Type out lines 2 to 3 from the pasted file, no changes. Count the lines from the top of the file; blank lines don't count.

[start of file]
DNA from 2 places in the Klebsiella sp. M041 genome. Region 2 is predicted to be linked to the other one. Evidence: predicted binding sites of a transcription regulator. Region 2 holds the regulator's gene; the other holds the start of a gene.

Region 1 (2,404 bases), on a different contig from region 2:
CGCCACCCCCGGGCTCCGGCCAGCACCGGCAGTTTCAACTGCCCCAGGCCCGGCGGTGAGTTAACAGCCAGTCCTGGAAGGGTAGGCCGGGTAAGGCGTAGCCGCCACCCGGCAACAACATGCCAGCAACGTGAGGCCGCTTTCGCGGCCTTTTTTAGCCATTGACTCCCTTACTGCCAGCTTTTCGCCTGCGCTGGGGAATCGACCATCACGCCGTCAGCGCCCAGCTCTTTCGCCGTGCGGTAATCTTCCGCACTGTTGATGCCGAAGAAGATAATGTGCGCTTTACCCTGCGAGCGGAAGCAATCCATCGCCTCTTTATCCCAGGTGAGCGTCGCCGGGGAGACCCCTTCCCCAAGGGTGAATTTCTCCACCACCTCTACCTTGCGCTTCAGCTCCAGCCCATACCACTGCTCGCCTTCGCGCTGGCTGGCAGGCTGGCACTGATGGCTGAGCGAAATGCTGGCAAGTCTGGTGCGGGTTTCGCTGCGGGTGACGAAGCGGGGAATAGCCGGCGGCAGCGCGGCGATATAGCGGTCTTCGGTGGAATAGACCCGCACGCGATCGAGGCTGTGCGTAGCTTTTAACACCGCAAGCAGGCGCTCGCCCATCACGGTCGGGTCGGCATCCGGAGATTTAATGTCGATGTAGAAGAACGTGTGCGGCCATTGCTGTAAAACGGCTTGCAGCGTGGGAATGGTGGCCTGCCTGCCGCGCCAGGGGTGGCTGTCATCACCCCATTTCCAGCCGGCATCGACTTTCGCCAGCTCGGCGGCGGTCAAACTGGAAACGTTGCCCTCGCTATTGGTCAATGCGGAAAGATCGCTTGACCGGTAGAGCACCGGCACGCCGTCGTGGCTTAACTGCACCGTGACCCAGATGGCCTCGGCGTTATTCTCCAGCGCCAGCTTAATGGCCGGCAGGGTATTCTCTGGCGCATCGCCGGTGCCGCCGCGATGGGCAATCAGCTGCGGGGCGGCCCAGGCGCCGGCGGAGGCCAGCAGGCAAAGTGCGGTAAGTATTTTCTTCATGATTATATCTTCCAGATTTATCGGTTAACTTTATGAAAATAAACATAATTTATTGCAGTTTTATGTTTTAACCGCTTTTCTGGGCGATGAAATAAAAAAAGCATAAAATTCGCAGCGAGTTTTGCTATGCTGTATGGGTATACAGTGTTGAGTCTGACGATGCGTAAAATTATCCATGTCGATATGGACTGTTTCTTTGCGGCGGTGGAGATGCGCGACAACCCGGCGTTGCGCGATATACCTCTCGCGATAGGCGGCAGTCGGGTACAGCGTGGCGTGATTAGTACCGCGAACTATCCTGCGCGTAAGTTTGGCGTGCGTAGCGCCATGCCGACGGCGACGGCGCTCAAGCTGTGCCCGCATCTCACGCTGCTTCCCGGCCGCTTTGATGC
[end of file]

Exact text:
Region 1 (2,404 bases), on a different contig from region 2:
CGCCACCCCCGGGCTCCGGCCAGCACCGGCAGTTTCAACTGCCCCAGGCCCGGCGGTGAGTTAACAGCCAGTCCTGGAAGGGTAGGCCGGGTAAGGCGTAGCCGCCACCCGGCAACAACATGCCAGCAACGTGAGGCCGCTTTCGCGGCCTTTTTTAGCCATTGACTCCCTTACTGCCAGCTTTTCGCCTGCGCTGGGGAATCGACCATCACGCCGTCAGCGCCCAGCTCTTTCGCCGTGCGGTAATCTTCCGCACTGTTGATGCCGAAGAAGATAATGTGCGCTTTACCCTGCGAGCGGAAGCAATCCATCGCCTCTTTATCCCAGGTGAGCGTCGCCGGGGAGACCCCTTCCCCAAGGGTGAATTTCTCCACCACCTCTACCTTGCGCTTCAGCTCCAGCCCATACCACTGCTCGCCTTCGCGCTGGCTGGCAGGCTGGCACTGATGGCTGAGCGAAATGCTGGCAAGTCTGGTGCGGGTTTCGCTGCGGGTGACGAAGCGGGGAATAGCCGGCGGCAGCGCGGCGATATAGCGGTCTTCGGTGGAATAGACCCGCACGCGATCGAGGCTGTGCGTAGCTTTTAACACCGCAAGCAGGCGCTCGCCCATCACGGTCGGGTCGGCATCCGGAGATTTAATGTCGATGTAGAAGAACGTGTGCGGCCATTGCTGTAAAACGGCTTGCAGCGTGGGAATGGTGGCCTGCCTGCCGCGCCAGGGGTGGCTGTCATCACCCCATTTCCAGCCGGCATCGACTTTCGCCAGCTCGGCGGCGGTCAAACTGGAAACGTTGCCCTCGCTATTGGTCAATGCGGAAAGATCGCTTGACCGGTAGAGCACCGGCACGCCGTCGTGGCTTAACTGCACCGTGACCCAGATGGCCTCGGCGTTATTCTCCAGCGCCAGCTTAATGGCCGGCAGGGTATTCTCTGGCGCATCGCCGGTGCCGCCGCGATGGGCAATCAGCTGCGGGGCGGCCCAGGCGCCGGCGGAGGCCAGCAGGCAAAGTGCGGTAAGTATTTTCTTCATGATTATATCTTCCAGATTTATCGGTTAACTTTATGAAAATAAACATAATTTATTGCAGTTTTATGTTTTAACCGCTTTTCTGGGCGATGAAATAAAAAAAGCATAAAATTCGCAGCGAGTTTTGCTATGCTGTATGGGTATACAGTGTTGAGTCTGACGATGCGTAAAATTATCCATGTCGATATGGACTGTTTCTTTGCGGCGGTGGAGATGCGCGACAACCCGGCGTTGCGCGATATACCTCTCGCGATAGGCGGCAGTCGGGTACAGCGTGGCGTGATTAGTACCGCGAACTATCCTGCGCGTAAGTTTGGCGTGCGTAGCGCCATGCCGACGGCGACGGCGCTCAAGCTGTGCCCGCATCTCACGCTGCTTCCCGGCCGCTTTGATGC